On Monday, October 01, 2012 08:09:38 Tommi wrote:
 On Monday, 1 October 2012 at 06:01:24 UTC, Jonathan M Davis wrote:
 It would be kind of like complaining that a pure function
 returns different
 values on Linux and Windows due to a version statement or
 static if. It's just
 that in the thing that varies is compile time vs runtime not
 the target
 machine. e.g.

Actually... let's not even worry about the definition of the word 'pure'. Let's just ask ourselves: do we really want to live in a world where people can write code like that: void main() { auto x = pow2(3); enum y = pow2(3); assert(x == y + 3); writeln("Take that mr. \"math\" professor!"); readln(); }

Then don't write a function which claims to square a value and does something else. That's just bad naming. No language is going to prevent programmers from being idiots. A function which uses __ctfe should probably do essentially the same thing at both runtime and compile time, but it _has_ __ctfe, because the runtime implementation won't work at compile time, and it's up to the programmer to make sure that the function does what it's supposed to at both compile time and runtime. The compiler can't possibly enforce that. - Jonathan M Davis
Sep 30 2012
prev sibling next sibling parent "Tommi" <tommitissari hotmail.com> writes:
On Monday, 1 October 2012 at 06:13:51 UTC, Brad Roberts wrote:
 So, Tommi, do you have a suggestion or proposal to make or are 
 you just trying to point and snicker?  There's a
 multitude of ways that bad programmers can write bad code.

I can't provide a solution until we've agreed that there is a problem.
Sep 30 2012
prev sibling next sibling parent "Tommi" <tommitissari hotmail.com> writes:
On Monday, 1 October 2012 at 06:18:48 UTC, Jonathan M Davis wrote:
 A function which uses __ctfe should probably do essentially the 
 same thing at
 both runtime and compile time, but it _has_ __ctfe, because the 
 runtime
 implementation won't work at compile time, and it's up to the 
 programmer to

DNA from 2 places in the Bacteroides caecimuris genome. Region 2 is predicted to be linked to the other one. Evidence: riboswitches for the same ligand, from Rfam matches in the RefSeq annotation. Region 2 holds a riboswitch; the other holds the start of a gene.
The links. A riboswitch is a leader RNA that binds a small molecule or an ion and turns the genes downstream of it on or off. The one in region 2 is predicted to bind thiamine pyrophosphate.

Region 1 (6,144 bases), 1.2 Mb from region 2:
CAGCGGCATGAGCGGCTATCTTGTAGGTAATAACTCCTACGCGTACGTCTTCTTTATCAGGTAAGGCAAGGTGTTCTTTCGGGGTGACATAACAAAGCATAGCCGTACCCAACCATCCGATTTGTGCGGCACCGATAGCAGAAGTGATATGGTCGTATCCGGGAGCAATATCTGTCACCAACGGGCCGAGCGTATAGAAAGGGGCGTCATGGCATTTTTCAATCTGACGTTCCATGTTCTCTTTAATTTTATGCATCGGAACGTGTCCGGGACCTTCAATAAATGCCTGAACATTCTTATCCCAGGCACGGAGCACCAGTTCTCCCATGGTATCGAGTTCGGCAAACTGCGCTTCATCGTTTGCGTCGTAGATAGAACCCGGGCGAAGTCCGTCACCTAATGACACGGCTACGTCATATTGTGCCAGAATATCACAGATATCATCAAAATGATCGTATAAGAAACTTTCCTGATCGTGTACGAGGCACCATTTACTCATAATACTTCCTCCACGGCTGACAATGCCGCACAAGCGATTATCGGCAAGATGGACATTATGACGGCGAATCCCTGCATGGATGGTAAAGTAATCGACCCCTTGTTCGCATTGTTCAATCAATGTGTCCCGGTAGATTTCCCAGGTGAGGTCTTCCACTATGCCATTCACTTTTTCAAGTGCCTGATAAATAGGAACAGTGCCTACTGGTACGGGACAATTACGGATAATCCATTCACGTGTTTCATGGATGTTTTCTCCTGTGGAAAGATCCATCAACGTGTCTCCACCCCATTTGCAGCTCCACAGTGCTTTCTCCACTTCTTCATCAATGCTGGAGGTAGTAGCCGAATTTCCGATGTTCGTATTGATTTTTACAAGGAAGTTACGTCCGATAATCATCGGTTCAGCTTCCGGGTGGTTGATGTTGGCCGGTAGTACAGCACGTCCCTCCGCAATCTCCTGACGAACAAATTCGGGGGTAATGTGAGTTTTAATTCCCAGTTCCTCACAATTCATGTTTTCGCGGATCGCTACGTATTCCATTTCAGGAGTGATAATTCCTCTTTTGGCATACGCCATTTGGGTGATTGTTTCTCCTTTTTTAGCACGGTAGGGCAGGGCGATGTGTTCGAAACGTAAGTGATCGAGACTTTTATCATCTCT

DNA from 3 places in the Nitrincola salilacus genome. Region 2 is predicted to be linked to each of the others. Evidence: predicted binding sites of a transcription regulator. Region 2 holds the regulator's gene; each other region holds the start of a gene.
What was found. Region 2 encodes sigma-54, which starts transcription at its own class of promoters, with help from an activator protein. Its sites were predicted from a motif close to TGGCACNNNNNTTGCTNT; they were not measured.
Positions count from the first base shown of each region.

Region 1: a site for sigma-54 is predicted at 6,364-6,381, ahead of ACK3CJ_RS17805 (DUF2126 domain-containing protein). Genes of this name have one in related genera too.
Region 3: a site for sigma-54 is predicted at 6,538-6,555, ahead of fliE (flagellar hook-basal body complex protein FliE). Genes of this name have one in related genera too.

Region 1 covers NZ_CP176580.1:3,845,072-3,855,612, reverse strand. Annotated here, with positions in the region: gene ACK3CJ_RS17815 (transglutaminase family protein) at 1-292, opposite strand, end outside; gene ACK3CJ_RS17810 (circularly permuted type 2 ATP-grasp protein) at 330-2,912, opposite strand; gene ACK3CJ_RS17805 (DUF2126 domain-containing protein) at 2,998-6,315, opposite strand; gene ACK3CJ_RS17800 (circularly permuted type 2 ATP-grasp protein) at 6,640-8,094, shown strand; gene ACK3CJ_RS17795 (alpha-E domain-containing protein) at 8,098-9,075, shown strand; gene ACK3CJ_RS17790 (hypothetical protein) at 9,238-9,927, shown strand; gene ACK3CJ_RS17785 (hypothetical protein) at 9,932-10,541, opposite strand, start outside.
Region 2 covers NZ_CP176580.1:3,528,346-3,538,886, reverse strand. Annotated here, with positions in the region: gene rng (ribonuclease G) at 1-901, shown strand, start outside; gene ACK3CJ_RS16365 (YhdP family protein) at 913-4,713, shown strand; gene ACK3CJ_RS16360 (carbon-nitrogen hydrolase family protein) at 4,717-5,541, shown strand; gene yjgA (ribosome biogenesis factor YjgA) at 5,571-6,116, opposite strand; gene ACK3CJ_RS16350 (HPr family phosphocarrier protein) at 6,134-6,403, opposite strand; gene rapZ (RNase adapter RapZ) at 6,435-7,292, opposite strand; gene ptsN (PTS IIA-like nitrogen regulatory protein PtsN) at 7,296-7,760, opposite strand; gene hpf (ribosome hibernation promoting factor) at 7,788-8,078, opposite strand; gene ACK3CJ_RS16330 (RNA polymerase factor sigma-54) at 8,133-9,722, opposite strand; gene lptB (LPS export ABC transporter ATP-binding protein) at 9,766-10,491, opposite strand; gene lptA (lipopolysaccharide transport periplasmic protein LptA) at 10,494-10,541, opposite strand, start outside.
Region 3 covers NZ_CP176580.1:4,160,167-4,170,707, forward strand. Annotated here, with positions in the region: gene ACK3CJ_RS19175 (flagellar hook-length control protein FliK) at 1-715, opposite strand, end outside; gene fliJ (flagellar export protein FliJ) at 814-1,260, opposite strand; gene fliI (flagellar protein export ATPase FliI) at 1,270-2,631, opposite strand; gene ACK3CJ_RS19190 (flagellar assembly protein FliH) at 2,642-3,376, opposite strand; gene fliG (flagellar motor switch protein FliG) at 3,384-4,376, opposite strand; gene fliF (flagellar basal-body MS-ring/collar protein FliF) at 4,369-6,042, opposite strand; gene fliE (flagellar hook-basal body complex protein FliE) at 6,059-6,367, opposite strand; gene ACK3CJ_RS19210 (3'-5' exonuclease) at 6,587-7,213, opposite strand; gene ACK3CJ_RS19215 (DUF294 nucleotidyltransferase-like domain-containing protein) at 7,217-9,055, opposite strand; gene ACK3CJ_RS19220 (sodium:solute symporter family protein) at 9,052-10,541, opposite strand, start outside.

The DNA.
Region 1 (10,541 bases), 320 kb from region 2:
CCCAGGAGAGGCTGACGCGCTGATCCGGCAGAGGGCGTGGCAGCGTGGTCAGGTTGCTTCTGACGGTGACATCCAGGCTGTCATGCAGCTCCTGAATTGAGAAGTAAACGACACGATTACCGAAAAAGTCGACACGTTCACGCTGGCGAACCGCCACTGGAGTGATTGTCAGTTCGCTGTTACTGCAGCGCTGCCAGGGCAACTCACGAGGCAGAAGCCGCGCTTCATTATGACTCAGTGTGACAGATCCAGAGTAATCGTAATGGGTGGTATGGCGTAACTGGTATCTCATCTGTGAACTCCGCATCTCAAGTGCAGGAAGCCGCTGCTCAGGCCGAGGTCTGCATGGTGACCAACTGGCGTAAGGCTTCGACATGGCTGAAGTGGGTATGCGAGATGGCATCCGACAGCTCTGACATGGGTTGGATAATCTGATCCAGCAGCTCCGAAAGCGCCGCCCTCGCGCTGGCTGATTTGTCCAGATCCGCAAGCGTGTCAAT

make sure that the function does what it's supposed to at both 
 compile time
 and runtime. The compiler can't possibly enforce that.

Thus we're in a situation where pure means pure only by convention, not because it's enforced by the compiler. It's like const in c++ then, it's const only by convention, only because people promise that they're not going to mutate it. I don't like rules that are enforced only by everybody relying on good manners.
Sep 30 2012
prev sibling next sibling parent Jonathan M Davis <jmdavisProg gmx.com> writes:
On Monday, October 01, 2012 08:25:39 Tommi wrote:
 On Monday, 1 October 2012 at 06:18:48 UTC, Jonathan M Davis wrote:
 A function which uses __ctfe should probably do essentially the
 same thing at
 both runtime and compile time, but it _has_ __ctfe, because the
 runtime
 implementation won't work at compile time, and it's up to the
 programmer to
 make sure that the function does what it's supposed to at both
 compile time
 and runtime. The compiler can't possibly enforce that.

Thus we're in a situation where pure means pure only by convention, not because it's enforced by the compiler. It's like const in c++ then, it's const only by convention, only because people promise that they're not going to mutate it. I don't like rules that are enforced only by everybody relying on good manners.